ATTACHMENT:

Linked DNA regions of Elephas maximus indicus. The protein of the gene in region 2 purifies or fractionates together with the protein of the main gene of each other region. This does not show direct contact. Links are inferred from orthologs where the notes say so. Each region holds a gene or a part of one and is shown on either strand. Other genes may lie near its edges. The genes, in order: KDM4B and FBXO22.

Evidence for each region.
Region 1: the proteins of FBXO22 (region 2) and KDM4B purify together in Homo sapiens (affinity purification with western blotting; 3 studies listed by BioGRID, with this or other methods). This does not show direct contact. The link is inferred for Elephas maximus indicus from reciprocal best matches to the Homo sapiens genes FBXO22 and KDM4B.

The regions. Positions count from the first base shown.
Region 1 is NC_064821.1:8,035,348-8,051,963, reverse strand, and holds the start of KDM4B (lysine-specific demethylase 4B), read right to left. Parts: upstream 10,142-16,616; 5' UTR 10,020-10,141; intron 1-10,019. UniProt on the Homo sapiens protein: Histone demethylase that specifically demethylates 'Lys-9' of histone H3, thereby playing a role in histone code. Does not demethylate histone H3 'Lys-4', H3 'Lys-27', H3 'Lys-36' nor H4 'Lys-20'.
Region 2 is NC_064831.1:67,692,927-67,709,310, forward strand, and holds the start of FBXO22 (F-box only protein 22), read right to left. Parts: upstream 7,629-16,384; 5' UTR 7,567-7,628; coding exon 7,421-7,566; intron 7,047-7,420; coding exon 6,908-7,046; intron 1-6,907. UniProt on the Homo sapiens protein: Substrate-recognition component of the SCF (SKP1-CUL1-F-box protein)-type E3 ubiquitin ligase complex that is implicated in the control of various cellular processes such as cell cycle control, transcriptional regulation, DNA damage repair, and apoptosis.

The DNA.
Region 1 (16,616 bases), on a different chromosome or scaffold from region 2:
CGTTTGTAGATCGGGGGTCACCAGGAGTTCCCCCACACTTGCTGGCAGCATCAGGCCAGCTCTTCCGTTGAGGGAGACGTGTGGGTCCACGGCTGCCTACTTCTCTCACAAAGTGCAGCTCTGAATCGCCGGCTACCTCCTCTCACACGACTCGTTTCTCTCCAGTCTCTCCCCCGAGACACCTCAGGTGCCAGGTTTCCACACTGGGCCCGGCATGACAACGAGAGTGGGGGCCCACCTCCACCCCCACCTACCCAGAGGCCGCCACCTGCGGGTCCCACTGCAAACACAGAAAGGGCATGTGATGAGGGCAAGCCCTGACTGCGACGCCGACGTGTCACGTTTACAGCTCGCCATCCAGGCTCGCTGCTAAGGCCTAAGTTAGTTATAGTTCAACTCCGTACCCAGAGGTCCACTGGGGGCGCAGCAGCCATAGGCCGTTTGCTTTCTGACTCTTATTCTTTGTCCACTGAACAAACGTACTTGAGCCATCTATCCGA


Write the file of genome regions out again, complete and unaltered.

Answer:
Linked DNA regions of Elephas maximus indicus. The protein of the gene in region 2 purifies or fractionates together with the protein of the main gene of each other region. This does not show direct contact. Links are inferred from orthologs where the notes say so. Each region holds a gene or a part of one and is shown on either strand. Other genes may lie near its edges. The genes, in order: KDM4B and FBXO22.

Evidence for each region.
Region 1: the proteins of FBXO22 (region 2) and KDM4B purify together in Homo sapiens (affinity purification with western blotting; 3 studies listed by BioGRID, with this or other methods). This does not show direct contact. The link is inferred for Elephas maximus indicus from reciprocal best matches to the Homo sapiens genes FBXO22 and KDM4B.

The regions. Positions count from the first base shown.
Region 1 is NC_064821.1:8,035,348-8,051,963, reverse strand, and holds the start of KDM4B (lysine-specific demethylase 4B), read right to left. Parts: upstream 10,142-16,616; 5' UTR 10,020-10,141; intron 1-10,019. UniProt on the Homo sapiens protein: Histone demethylase that specifically demethylates 'Lys-9' of histone H3, thereby playing a role in histone code. Does not demethylate histone H3 'Lys-4', H3 'Lys-27', H3 'Lys-36' nor H4 'Lys-20'.
Region 2 is NC_064831.1:67,692,927-67,709,310, forward strand, and holds the start of FBXO22 (F-box only protein 22), read right to left. Parts: upstream 7,629-16,384; 5' UTR 7,567-7,628; coding exon 7,421-7,566; intron 7,047-7,420; coding exon 6,908-7,046; intron 1-6,907. UniProt on the Homo sapiens protein: Substrate-recognition component of the SCF (SKP1-CUL1-F-box protein)-type E3 ubiquitin ligase complex that is implicated in the control of various cellular processes such as cell cycle control, transcriptional regulation, DNA damage repair, and apoptosis.

The DNA.
Region 1 (16,616 bases), on a different chromosome or scaffold from region 2:
CGTTTGTAGATCGGGGGTCACCAGGAGTTCCCCCACACTTGCTGGCAGCATCAGGCCAGCTCTTCCGTTGAGGGAGACGTGTGGGTCCACGGCTGCCTACTTCTCTCACAAAGTGCAGCTCTGAATCGCCGGCTACCTCCTCTCACACGACTCGTTTCTCTCCAGTCTCTCCCCCGAGACACCTCAGGTGCCAGGTTTCCACACTGGGCCCGGCATGACAACGAGAGTGGGGGCCCACCTCCACCCCCACCTACCCAGAGGCCGCCACCTGCGGGTCCCACTGCAAACACAGAAAGGGCATGTGATGAGGGCAAGCCCTGACTGCGACGCCGACGTGTCACGTTTACAGCTCGCCATCCAGGCTCGCTGCTAAGGCCTAAGTTAGTTATAGTTCAACTCCGTACCCAGAGGTCCACTGGGGGCGCAGCAGCCATAGGCCGTTTGCTTTCTGACTCTTATTCTTTGTCCACTGAACAAACGTACTTGAGCCATCTATCCGA